And not just poor Sieglinde, but her entire class. They were protesting the new law requiring service in the National People’s Army. This incident — one which we who were raised in western democracies would consider trivial, harmless and maybe even a little bit silly — raised alarms at the highest levels of the GDR government.

When reading the book for the first time, I considered this opening story to be important because I believe there are many intelligent people out there — particularly now, in 2009 — who attempt to minimize the dictatorial nature of the regime. (Of course, the title alone, Anatomy of a Dictatorship, had already gone quite far in assuring me that Professor Fulbrook was not one to do so!)

She begins chapter two, “Structures and Mentalities of Power”, with this rather clear statement:

The GDR was a repressive state. It was a dictatorship.

Yet she hardly takes a purely moralistic approach, which is no doubt tempting to people such as myself. But of course she is that much better as a historian by not dedicating every sentence to a black and white interpretation of the GDR. As she explains, that would be ahistorical. It would be counter-factual, because the truth of the matter is that many in the GDR did not see their own dictatorship in such black-and-white moralistic terms. In all honesty I find that truth to be somewhat painful, just as it depresses me that many who live in the eastern states of Germany today are actually longing for some kind of return to the GDR. But facts are facts, and Professor Fulbrook reports them, as well she should.

I actually read the book several years ago, and I notice now that I had turned down corners of several pages where I found passages to underline. I’ll submit just one of them here for your consideration. She’s talking about the massive amount of information the Stasi retained about people. Computer technology in the east was behind, therefore everything was kept on paper and cards:

And, as [Erich] Mielke is alleged to have commented, cards and paper have the edge over computers when there is a power failure — an important consideration under actually existing socialism. [p. 49]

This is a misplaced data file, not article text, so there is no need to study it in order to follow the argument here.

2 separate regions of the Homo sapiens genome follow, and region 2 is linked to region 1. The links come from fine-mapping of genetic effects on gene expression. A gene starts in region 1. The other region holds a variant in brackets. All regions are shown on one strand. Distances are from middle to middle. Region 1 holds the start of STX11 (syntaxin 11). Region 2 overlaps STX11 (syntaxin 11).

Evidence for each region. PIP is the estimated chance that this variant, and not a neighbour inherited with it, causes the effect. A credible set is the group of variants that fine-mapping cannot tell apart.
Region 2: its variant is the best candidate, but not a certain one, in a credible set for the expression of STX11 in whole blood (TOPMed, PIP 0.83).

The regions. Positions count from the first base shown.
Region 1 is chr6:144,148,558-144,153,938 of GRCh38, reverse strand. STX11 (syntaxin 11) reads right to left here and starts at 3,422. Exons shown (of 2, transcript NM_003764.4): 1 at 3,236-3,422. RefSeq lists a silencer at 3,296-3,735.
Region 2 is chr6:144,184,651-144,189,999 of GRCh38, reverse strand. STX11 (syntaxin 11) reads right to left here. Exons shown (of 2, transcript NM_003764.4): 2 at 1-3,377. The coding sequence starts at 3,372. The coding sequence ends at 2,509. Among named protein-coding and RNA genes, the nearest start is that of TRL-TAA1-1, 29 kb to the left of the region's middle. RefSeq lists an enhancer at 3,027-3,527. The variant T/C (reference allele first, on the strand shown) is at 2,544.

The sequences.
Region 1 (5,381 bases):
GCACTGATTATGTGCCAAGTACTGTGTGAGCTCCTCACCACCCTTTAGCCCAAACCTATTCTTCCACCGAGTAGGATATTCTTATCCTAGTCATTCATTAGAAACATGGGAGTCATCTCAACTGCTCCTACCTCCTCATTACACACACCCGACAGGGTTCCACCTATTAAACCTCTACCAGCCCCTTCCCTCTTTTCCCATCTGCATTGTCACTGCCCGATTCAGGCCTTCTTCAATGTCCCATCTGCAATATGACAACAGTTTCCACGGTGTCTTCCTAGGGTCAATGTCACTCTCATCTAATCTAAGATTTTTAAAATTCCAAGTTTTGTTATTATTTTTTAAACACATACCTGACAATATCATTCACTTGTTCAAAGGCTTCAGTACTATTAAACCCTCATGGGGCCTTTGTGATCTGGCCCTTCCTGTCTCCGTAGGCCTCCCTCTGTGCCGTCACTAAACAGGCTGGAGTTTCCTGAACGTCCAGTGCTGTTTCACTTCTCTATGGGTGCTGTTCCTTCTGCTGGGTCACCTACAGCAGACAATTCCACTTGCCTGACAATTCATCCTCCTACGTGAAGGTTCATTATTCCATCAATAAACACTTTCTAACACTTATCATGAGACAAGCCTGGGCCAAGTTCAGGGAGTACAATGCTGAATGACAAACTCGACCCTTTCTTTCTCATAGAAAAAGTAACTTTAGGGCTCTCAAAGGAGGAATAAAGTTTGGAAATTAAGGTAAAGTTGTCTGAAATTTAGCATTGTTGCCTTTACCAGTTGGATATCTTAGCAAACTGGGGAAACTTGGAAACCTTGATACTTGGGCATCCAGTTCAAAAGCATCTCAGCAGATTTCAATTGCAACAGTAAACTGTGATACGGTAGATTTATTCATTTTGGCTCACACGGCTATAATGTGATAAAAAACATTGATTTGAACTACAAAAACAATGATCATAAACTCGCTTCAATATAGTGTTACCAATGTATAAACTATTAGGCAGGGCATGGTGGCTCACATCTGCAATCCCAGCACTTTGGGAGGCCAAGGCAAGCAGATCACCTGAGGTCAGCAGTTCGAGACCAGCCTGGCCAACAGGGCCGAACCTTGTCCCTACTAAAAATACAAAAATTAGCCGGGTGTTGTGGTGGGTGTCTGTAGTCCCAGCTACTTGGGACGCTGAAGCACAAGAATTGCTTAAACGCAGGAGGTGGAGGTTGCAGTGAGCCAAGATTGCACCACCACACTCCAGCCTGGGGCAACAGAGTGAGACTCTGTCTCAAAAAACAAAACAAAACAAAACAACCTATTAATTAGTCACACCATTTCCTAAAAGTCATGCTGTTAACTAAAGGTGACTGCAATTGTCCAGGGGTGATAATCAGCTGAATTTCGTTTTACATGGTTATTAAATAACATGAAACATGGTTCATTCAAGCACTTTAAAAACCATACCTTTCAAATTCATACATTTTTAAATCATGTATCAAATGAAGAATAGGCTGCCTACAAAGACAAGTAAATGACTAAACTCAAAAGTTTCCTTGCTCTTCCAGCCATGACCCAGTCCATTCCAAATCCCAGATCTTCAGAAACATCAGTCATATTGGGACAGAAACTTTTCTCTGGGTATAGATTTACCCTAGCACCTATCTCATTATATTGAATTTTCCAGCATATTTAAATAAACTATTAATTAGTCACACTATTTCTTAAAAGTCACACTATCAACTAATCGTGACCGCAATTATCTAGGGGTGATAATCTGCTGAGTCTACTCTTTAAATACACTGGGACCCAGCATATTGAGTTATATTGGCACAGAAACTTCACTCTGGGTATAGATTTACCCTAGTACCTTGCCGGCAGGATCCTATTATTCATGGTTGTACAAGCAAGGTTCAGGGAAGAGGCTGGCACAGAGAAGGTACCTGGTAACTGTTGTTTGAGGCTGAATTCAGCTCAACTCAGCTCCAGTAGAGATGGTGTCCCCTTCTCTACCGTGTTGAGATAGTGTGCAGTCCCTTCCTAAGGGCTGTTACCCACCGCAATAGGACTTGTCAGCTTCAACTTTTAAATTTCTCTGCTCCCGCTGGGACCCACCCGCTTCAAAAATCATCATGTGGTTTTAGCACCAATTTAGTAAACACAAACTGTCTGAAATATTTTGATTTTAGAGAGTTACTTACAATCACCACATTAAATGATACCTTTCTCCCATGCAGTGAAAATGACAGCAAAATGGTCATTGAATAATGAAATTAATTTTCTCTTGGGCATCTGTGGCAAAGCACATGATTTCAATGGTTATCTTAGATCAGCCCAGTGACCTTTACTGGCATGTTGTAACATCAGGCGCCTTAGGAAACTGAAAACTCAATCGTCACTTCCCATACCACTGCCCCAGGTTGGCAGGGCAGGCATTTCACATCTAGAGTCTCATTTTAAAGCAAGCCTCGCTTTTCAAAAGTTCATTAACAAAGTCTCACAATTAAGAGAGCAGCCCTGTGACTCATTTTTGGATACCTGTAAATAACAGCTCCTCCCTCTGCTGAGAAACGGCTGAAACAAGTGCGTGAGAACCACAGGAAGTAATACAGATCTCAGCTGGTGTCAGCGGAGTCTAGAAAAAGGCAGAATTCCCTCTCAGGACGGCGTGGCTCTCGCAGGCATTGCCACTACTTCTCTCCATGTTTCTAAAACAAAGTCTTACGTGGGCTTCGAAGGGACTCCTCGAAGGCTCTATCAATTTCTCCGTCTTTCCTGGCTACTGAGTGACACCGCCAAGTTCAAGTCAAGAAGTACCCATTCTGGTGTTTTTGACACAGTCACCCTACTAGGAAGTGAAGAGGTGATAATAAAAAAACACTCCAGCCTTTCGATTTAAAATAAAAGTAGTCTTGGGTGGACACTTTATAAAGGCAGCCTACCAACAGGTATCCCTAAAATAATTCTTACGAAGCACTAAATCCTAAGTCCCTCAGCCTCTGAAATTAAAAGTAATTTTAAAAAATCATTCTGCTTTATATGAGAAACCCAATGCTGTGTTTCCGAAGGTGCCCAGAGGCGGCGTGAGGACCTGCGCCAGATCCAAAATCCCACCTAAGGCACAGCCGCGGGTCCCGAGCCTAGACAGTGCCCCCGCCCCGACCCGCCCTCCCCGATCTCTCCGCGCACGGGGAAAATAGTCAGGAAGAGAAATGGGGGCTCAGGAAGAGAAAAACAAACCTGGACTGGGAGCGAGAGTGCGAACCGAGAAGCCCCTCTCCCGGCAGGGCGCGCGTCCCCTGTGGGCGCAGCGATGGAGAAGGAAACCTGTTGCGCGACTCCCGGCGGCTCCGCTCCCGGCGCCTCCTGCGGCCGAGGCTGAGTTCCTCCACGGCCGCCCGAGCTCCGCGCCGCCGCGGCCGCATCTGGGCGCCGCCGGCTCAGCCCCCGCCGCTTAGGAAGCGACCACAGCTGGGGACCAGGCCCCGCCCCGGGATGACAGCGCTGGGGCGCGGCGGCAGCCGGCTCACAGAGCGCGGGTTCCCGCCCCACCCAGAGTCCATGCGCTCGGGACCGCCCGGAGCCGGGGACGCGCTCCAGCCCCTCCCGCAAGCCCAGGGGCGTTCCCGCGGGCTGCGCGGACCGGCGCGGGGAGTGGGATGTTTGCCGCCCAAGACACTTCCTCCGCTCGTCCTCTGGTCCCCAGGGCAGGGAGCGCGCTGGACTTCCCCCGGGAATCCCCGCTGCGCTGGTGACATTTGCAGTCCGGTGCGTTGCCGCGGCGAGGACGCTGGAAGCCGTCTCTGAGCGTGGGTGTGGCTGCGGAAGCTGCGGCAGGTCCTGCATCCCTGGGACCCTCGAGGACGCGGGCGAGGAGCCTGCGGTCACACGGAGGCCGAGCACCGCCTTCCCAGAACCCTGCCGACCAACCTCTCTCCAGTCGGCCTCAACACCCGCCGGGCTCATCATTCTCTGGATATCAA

Am I mistaken in finding a subtle bit of humor there? I think she’s poking a bit of fun at the regime by pointing out a weakness, in this case the very real problem of power failures, while labeling the regime with the moniker they themselves enjoyed: "real existing socialism" (real existierender Sozialismus).

Later she adds:

In retrospect, the childlike proliferation of codes and secrets, the guidelines and procedures, and the files of trivial observations couched in the self-important jargon of bureaucracy, could on occasion almost appear quite comic, were it not so tragic for those whose lives and careers were blighted in the process. [pp 49-50]

If you the history of the East German Communist Dictatorship interests you, you will undoubtedly enjoy Anatomy of a Dictatorship. (Amazon US, UK, CA, DE [english])

(Photo is mine, available under the Creative Commons license. For details please see the photo’s page at Flickr.)

Berlin Wall link page — just starting out

No doubt about it, I’ve caught the Berlin Wall Bug big time.  This is going to be quite a year of commemorations, and I’ll be eating it all up with gusto.

As I already spend a bunch of time scouring the web for Berlin Wall history, information and photos, I decided I may as well take the next step and put up a page containing links to some of the better resources I have found.  The beginnings of this endeavor are visible now at my page simply titled “Berlin Wall“.   The link is also available up on the navigation bar.

There are only a few sites listed there now, as I need to pause for the rest of today and work on other things.  But I’ll be regularly updating the set of links.  And if you have found some good web resources concerning the Berlin Wall, I urge you to go to my “Berlin Wall” page and submit a comment to tell me about it.  Or you can always write me an e-mail: just address it to bill at this domain.

Berlin Wall construction began 48 years ago today

Berlin Wall construction began 48 years ago today

After tens of thousands had fled East Berlin for West Berlin in recent months, the East Germans began to erect a physical barrier in the early morning of 13 August 1961.  Thus began the Berlin Wall’s 28 year existence.  As Germans and others celebrate — this year, 2009 — the 20th anniversary of the fall of the Wall, more attention will naturally be given as well to this anniversary of its construction.

I enjoy looking at archives to read through immediate reactions to such big historical events.  I’ve looked today the U.S. State Department archives, specifically “Foreign Relations, 1961-1963, Volume XIV, Berlin Crisis, 1961-1962“.

An early telegram to Washington from the leader of the U.S. Mission in Berlin, Allen Lightner, speculated: